Saturday, March 30, 2013

This World's Dark Lord

At the risk of bringing out the Harry Potter haters who think the books are the devil, I am going to tell you how HP helped my boys understand Good Friday. If this sentence has already made you angry, it's best you just quit reading. ;)

The boys and I listen to Harry Potter on CD while in the car. We are on the last book and almost to the last disc. It has been an incredible journey, reliving the magic through their eyes. It has also helped teach them some Latin root words. But I digress. What I want to tell you is how it related to Good Friday.

*****If you have not read the books and don't want to know the ending, then quit reading now.*****

As we pulled into the parking lot for our church's Good Friday Tenebrae service, Harry started through the woods and presented himself to Voldemort. He stood before the Dark Lord, prepared to sacrifice himself, his life and his pride, to hopefully save his friends. They could never defeat Voldemort so long as Harry remained alive. He wished for another way, considered running back to the castle and safety. He didn't run though. He knew what Dumbledore told Snape was true, Harry would have to die. Part of the Dark Lord was alive in him, and that part had to be sacrificed.

When I parked the car, I asked the boys if they understood what Harry was doing. They were a bit confused. They love Harry. He's a hero to them, and heroes don't die. Right?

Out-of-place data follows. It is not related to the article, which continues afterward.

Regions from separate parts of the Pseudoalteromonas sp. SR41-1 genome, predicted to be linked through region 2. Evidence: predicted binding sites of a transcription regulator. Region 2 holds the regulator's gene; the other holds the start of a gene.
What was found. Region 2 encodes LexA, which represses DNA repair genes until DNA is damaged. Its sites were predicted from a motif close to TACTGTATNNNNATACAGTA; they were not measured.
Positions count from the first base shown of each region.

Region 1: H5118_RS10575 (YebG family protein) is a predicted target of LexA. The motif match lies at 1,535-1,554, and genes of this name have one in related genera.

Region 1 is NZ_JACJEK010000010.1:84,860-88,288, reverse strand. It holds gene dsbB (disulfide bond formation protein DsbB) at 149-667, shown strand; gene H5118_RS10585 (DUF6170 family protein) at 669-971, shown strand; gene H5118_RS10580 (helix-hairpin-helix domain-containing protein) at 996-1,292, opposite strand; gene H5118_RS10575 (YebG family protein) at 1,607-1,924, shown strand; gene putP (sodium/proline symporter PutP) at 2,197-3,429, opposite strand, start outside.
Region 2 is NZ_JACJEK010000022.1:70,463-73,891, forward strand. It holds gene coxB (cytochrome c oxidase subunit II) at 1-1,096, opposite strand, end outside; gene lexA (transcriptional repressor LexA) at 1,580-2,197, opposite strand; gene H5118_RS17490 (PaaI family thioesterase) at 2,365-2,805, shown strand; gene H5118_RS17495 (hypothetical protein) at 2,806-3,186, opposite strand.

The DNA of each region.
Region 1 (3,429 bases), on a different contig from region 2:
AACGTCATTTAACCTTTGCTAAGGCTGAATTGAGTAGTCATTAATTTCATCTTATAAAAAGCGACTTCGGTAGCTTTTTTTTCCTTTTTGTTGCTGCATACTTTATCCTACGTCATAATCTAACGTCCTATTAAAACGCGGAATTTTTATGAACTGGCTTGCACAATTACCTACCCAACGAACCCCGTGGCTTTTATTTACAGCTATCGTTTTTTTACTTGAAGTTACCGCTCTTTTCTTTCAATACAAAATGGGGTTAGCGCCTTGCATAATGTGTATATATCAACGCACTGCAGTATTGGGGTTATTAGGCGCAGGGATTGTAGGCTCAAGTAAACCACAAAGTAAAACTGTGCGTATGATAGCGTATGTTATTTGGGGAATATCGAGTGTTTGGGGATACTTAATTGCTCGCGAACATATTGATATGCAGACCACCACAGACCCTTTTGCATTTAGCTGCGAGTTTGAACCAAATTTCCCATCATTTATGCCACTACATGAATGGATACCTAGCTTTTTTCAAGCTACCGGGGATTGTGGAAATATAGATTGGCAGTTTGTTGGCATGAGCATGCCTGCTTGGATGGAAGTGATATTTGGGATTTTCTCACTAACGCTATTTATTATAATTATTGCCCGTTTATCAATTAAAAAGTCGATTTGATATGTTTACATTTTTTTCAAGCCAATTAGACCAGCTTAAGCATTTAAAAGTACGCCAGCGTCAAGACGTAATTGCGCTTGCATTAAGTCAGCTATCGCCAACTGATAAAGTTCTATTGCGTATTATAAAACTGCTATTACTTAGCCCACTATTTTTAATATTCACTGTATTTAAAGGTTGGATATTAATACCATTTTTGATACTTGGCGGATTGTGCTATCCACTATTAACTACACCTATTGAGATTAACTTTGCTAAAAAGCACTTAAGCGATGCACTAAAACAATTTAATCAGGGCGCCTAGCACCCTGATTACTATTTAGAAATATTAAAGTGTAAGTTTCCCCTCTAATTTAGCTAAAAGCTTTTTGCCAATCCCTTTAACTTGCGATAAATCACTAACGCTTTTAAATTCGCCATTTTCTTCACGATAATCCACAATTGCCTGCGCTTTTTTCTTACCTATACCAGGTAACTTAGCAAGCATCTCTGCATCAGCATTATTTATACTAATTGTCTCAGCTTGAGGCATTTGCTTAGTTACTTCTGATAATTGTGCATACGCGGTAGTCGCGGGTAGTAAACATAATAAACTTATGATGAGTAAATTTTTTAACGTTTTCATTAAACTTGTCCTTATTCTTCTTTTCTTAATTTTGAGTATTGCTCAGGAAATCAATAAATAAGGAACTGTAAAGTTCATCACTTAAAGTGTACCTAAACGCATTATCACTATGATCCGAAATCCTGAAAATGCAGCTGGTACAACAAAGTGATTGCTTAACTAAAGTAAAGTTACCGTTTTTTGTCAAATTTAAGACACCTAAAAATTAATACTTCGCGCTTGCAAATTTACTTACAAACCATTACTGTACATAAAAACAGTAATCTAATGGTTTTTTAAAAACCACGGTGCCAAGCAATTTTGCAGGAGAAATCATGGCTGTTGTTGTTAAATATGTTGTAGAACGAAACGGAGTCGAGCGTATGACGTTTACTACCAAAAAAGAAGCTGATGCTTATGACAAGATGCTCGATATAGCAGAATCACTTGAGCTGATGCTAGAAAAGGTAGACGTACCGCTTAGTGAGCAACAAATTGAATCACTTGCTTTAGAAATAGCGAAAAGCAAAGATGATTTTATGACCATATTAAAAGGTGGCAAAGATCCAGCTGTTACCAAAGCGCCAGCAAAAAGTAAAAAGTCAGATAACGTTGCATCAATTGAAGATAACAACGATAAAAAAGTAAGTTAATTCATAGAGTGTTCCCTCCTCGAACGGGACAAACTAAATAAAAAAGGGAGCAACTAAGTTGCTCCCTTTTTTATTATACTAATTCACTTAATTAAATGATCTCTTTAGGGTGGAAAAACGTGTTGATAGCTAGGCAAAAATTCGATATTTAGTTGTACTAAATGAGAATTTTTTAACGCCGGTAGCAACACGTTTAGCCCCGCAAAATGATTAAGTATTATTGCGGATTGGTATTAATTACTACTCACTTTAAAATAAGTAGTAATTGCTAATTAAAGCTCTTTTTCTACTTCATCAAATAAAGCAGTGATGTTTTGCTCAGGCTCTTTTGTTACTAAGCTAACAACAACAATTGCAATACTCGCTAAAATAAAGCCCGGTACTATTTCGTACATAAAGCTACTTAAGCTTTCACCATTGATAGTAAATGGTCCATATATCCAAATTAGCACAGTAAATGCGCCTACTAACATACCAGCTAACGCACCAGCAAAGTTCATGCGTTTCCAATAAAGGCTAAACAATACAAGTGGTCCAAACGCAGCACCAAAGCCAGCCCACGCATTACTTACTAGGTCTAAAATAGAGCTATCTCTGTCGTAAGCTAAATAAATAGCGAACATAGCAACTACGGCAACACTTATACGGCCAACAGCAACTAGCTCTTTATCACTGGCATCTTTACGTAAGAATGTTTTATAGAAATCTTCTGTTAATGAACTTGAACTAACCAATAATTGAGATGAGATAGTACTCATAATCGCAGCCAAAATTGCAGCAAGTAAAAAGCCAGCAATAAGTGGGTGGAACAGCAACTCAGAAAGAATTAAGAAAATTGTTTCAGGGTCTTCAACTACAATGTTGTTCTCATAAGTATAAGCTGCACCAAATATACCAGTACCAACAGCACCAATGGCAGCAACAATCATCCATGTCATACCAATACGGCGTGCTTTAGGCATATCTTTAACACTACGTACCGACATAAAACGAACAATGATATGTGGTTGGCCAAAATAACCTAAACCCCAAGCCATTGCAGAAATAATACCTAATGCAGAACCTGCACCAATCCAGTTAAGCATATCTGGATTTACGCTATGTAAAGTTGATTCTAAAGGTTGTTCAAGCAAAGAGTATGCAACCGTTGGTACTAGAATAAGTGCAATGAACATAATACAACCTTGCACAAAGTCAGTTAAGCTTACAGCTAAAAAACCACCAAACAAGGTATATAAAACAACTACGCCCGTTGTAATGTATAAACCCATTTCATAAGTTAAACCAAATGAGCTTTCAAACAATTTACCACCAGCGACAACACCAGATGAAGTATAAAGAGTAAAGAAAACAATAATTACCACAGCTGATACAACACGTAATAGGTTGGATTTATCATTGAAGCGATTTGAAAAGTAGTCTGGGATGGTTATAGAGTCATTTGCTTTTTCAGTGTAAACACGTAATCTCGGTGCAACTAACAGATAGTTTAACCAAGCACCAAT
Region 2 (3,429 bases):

I told them that Jesus had to die as well. Just as the Dark Lord's spirit was on Harry, sin is on us. Jesus took that sin onto himself and sacrificed his life to save ours. Without his death on Good Friday, there would be no way for us to defeat this world's dark lord.

I can't wait for the next part of the story, when my kids get a glimpse of how the resurrection must have felt to Jesus' disciples... for their dead hero to live again.


  1. Heather, first, thank you for visiting Three Way Light and your kind comments. You've got me wondering here.....I'm a teacher (25plus years) and spent most of my classroom time in Christian schools. This Harry Potter business had me up in arms from the first book. Now that I've seen the 8-11 year olds get their hands on it at the public school (where I'm 'just an assistant' now), I can see maybe what the draw is. Lots of symbolism to say the least, good vs. evil and so on.
    Your children are blessed to know the real Lord--that's an awesome story, too.
    Thank you for writing real

    1. Thank you, Jody! I wasn't a lover of HP until quite a while after the 7th book came out. I gave in and read the first one b/c the girls I led in small group each week loved Harry. Well, I devoured all 7 books in 4 weeks, even with a full-time job. There's a great book called The Gospel According to Harry Potter, and I loved all of the symbolism. Rowling is most certainly a Christian and she could not have written that final book without Jesus sitting next to her computer. An entire generation of children have seen how friendship, love, and self-sacrifice rank high about money, power, and pride. Stories, as Jesus said himself, prepare the way for the good news to be heard.

      As for the magic, it is all Latin. No more magical than the liturgy of the Catholic church or the great writings of Rome. I've come across really great curriculum based on HP. And, most of all, Rowling made reading cool again. It was NOT cool when I was in school and I was made fun of a lot. Now, most teens read. I love it.

      Obviously, I get a bit excited about this topic. I didn't mean to write a whole blog in reply. Forgive my enthusiasm? Thanks for coming to visit.


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